A memory: The day Gligoric died
(A memory by Vladan Dinic, Serbian journalist and author)
I knew Gliga for many decades, and our wives used to play cards as we would travel and meet in tournaments – he, a great player and me, a reporter for a national newspaper covering politics and chess.
It was a Tuesday, 14th August 2012 and I was sitting in a café in the centre of Belgrade with Ljubomir Ljubojevic, another household chess name in Yugoslavia and the world. We were discussing some old names from the Yugoslav chess scene – Andrija Fuderer, Milan Matulovic, Dragoljub Velimirovic, Bora Ivkov, Beka – Aleksandar Matanovic, Milunka Lazarevic, dr Petar Trifunovic… At one point my phone rang – it was someone from the Serbian chess federation. The voice told me: “Just to let you know that Gliga has died. Please pass this on to Ljubo (Ljubojevic)”.
I’m not sure how I reacted nor how I looked, but Ljubojevic overheard me saying “Gliga” in a surprised tone and probably noticed my reaction. As I hung up I looked at Ljubojevic who responded with a teary voice – “Gliga has died?! Is that possible”, as I noticed his eyes going red.
The news spread around quickly, and the disbelief.
An old person dying is not a surprise, of course, but living legends and heroes – especially if you had a chance to know them or even live in their time – they never die!
Suddenly, I remembered what Gliga told me about a sad but telling event from 2003, when a burglar broke into his home, while he was there! The masked burglar tied Gligoric up to the chair and started ransacking his home until at one point he turned around and said – “are you Gligoric, the chess player”? Gliga confirmed and, as he told me, the burglar all of a sudden showed uneasiness, as if he was almost embarrassed and quickly left, taking a few belongings but giving up on ransacking the whole house.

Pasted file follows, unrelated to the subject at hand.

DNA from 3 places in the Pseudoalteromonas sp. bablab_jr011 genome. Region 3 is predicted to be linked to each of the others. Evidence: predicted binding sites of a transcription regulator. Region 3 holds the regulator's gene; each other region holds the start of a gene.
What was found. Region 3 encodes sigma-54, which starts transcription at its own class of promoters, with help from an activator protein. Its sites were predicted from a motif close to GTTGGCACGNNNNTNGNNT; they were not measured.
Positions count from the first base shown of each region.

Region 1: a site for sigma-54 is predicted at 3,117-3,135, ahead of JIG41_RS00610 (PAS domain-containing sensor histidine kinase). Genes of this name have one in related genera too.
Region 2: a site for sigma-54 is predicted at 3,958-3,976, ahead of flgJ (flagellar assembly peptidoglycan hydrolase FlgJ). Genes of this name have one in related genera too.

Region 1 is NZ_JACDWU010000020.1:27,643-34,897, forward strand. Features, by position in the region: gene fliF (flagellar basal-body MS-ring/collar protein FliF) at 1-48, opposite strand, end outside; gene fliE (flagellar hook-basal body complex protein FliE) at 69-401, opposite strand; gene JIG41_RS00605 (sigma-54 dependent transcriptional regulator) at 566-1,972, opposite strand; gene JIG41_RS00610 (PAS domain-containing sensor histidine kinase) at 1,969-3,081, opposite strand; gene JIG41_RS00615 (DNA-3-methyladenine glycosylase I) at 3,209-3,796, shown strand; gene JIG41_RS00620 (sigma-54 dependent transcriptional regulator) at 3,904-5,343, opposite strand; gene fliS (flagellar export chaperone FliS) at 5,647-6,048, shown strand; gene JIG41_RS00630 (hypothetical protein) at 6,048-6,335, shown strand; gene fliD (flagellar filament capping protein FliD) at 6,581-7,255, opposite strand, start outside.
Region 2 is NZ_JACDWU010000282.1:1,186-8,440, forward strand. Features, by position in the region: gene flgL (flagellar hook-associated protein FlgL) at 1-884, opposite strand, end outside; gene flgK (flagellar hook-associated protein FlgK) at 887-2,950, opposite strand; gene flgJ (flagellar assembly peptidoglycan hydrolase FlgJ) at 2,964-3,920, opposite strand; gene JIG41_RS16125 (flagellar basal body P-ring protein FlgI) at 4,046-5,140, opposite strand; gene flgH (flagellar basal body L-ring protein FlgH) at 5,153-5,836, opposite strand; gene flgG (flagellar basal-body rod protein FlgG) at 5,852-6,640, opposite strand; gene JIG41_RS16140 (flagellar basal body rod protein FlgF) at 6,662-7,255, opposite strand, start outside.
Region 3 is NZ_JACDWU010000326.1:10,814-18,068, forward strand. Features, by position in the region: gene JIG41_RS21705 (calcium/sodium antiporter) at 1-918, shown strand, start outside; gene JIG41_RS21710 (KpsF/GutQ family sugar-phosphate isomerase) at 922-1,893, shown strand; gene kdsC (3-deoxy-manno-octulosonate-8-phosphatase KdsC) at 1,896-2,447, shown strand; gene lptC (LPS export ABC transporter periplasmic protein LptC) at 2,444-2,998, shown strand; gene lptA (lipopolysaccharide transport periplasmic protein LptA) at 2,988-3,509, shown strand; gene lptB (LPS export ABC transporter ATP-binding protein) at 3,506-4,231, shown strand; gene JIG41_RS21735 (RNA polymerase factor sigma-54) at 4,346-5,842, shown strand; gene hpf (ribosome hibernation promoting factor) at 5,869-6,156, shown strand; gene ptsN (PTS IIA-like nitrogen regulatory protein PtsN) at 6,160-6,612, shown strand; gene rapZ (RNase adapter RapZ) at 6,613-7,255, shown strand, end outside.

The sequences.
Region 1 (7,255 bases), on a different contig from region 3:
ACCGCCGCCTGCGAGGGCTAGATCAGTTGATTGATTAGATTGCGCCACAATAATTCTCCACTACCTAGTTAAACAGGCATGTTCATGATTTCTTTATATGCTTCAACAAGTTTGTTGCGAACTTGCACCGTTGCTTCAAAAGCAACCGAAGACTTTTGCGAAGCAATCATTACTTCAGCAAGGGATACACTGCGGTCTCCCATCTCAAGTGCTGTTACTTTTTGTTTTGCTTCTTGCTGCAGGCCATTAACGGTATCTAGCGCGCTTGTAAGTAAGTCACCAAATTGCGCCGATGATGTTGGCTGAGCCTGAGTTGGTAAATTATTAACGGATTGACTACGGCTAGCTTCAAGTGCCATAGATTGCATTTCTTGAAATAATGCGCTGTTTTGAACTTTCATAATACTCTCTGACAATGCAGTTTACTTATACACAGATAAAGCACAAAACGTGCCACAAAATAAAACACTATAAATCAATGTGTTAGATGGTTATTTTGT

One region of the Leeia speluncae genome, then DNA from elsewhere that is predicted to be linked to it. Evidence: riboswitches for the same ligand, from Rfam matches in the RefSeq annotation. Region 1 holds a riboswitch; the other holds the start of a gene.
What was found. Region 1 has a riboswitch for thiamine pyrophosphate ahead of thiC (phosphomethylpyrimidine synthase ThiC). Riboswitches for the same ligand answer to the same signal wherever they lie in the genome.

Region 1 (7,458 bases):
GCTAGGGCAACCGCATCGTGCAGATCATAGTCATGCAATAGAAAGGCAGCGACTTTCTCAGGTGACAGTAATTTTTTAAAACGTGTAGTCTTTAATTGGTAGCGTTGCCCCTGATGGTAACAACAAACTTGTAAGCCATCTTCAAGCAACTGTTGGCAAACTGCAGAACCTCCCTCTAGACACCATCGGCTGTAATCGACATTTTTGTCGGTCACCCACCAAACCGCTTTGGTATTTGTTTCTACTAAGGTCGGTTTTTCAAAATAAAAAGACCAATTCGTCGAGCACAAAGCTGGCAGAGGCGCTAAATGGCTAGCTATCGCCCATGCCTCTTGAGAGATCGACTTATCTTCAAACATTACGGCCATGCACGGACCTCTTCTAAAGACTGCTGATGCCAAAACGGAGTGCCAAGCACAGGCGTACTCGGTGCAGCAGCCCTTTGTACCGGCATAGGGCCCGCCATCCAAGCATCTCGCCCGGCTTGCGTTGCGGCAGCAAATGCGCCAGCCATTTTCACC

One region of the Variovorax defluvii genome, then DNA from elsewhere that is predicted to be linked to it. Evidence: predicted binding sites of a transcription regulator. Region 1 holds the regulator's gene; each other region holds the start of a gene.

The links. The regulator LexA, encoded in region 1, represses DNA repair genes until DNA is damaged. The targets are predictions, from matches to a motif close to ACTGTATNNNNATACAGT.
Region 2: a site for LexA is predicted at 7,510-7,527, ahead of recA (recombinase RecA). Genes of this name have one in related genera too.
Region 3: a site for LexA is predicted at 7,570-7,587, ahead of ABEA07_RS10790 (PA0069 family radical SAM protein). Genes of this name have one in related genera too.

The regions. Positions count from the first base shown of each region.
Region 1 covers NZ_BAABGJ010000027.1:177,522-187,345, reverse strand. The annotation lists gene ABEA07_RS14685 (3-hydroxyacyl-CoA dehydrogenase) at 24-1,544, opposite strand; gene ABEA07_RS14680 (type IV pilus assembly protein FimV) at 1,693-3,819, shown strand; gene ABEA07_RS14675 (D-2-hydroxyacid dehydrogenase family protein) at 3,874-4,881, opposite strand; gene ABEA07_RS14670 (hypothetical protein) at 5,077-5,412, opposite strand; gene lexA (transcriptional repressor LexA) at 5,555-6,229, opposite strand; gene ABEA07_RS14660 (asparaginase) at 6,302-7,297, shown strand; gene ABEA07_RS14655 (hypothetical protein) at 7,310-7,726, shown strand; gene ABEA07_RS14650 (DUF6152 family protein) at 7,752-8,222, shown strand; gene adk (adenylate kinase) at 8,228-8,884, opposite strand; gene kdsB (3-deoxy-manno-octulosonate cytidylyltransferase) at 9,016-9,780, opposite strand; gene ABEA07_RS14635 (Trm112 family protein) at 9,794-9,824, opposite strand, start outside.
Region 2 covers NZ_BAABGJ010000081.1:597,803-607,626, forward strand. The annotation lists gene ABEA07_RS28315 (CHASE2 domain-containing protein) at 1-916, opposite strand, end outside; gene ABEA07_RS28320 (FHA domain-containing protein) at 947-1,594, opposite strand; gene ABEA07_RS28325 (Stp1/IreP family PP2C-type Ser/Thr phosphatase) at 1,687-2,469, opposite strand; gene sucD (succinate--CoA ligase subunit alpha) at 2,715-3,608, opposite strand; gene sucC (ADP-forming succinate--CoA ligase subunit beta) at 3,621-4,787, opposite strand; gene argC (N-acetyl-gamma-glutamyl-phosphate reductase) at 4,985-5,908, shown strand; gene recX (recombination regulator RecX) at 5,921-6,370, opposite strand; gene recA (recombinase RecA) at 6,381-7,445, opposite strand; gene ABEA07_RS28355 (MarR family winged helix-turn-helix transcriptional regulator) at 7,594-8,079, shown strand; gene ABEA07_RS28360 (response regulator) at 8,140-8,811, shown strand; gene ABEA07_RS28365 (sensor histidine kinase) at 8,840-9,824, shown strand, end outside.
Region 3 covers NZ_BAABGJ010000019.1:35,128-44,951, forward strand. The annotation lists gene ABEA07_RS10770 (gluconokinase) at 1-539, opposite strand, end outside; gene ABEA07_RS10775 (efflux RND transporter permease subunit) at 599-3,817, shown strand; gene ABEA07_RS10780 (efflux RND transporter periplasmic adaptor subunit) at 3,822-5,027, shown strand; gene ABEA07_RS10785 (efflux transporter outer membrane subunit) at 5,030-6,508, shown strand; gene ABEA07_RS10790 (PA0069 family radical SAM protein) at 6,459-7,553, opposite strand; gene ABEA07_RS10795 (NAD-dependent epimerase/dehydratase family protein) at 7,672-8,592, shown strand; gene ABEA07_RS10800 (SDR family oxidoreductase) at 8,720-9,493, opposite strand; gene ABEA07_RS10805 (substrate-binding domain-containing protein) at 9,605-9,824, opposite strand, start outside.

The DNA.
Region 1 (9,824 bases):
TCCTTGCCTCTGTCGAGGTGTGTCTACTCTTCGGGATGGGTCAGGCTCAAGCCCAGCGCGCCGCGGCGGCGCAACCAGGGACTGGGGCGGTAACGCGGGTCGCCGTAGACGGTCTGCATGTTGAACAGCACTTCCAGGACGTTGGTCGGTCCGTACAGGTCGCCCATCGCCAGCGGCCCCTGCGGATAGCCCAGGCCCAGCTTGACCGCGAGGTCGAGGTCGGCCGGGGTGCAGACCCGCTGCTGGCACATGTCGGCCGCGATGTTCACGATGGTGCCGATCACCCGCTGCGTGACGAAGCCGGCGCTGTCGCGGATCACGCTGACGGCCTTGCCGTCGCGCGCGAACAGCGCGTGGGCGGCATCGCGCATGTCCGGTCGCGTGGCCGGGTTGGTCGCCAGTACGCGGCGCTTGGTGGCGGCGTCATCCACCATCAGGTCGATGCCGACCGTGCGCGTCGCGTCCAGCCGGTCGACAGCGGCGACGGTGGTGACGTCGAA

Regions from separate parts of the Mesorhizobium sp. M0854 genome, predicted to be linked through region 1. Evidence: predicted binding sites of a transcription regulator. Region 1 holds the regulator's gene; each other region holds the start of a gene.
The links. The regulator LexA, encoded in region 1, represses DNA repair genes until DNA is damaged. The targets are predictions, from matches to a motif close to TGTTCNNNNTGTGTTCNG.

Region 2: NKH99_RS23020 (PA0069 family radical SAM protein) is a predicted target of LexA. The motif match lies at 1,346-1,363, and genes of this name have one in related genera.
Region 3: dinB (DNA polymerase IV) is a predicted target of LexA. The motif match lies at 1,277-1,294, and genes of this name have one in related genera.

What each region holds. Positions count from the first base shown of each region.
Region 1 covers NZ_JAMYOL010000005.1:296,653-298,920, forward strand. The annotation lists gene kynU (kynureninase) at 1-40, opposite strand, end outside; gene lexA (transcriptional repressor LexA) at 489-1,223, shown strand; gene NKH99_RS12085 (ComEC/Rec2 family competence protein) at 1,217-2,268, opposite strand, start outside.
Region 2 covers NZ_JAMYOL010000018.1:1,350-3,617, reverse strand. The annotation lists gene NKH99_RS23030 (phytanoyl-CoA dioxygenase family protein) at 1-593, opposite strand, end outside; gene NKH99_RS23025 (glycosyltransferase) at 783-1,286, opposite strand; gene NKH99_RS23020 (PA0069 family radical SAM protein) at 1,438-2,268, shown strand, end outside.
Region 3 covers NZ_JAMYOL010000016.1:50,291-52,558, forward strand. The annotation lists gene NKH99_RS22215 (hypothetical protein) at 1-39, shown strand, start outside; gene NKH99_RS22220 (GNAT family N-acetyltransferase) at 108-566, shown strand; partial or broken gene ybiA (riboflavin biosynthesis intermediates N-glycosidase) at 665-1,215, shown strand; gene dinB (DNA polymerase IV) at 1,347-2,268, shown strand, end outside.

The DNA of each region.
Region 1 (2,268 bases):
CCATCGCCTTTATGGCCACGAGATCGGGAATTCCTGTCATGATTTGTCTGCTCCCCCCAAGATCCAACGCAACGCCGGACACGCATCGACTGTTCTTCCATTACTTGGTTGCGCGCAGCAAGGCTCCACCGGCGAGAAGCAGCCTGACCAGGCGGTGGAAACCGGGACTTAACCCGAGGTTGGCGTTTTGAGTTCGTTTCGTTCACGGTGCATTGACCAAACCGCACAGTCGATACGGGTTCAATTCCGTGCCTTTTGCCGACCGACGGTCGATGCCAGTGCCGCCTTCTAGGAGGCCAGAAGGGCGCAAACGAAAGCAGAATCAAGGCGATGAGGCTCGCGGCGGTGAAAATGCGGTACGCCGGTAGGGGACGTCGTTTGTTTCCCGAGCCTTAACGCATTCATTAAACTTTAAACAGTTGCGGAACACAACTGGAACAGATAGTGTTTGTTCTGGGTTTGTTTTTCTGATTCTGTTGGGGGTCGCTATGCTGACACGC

But not even that horrible experience deterred Gligoric. That was the year he started dedicating himself to music.
One night he invited me to his home to give me a CD with his songs and compositions. We discussed co-authoring a book “Gliga against the Russian chess school”, he even gave me some initial ideas written on paper. I asked him: “How do you find the time to do all of this?”
He said: “Dinja, music is my passion nowadays, not chess. But, I planned on living until I’m 102, so, we’ll see”.
When I head those words, I was sure Gliga would go on to live to see his 100th birthday. But, he didn’t. That is life.
When he gave me one of his books – “Playing against the pieces”, he wrote: “To Vladan Dinic, my younger colleague…”. I used to tease other Grandmasters that he meant I was his colleague in chess, not journalism!
Svetozar Gligoric was one of the people who made chess beautiful, who made life beautiful and who made others feel appreciated. As long as there is appreciation for beauty and good in life, his music, both on chess board and on the piano, will live on.